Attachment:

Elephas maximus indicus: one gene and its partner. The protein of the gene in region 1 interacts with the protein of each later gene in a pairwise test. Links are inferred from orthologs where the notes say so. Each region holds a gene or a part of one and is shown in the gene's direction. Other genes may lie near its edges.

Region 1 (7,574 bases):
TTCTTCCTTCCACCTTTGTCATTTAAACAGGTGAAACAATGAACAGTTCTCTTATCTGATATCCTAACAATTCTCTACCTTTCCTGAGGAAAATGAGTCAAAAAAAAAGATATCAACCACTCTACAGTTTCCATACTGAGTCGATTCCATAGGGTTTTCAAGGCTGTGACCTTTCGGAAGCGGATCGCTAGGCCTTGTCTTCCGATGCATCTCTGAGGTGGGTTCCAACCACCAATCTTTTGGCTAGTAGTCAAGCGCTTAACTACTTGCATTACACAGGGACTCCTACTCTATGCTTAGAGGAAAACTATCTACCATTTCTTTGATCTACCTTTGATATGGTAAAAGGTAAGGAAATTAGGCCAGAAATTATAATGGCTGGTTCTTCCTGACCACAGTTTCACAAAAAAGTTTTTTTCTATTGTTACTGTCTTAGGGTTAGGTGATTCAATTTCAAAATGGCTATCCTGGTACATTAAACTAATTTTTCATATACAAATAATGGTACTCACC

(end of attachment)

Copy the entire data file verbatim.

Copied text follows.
Elephas maximus indicus: one gene and its partner. The protein of the gene in region 1 interacts with the protein of each later gene in a pairwise test. Links are inferred from orthologs where the notes say so. Each region holds a gene or a part of one and is shown in the gene's direction. Other genes may lie near its edges.

Region 1 (7,574 bases):
TTCTTCCTTCCACCTTTGTCATTTAAACAGGTGAAACAATGAACAGTTCTCTTATCTGATATCCTAACAATTCTCTACCTTTCCTGAGGAAAATGAGTCAAAAAAAAAGATATCAACCACTCTACAGTTTCCATACTGAGTCGATTCCATAGGGTTTTCAAGGCTGTGACCTTTCGGAAGCGGATCGCTAGGCCTTGTCTTCCGATGCATCTCTGAGGTGGGTTCCAACCACCAATCTTTTGGCTAGTAGTCAAGCGCTTAACTACTTGCATTACACAGGGACTCCTACTCTATGCTTAGAGGAAAACTATCTACCATTTCTTTGATCTACCTTTGATATGGTAAAAGGTAAGGAAATTAGGCCAGAAATTATAATGGCTGGTTCTTCCTGACCACAGTTTCACAAAAAAGTTTTTTTCTATTGTTACTGTCTTAGGGTTAGGTGATTCAATTTCAAAATGGCTATCCTGGTACATTAAACTAATTTTTCATATACAAATAATGGTACTCACC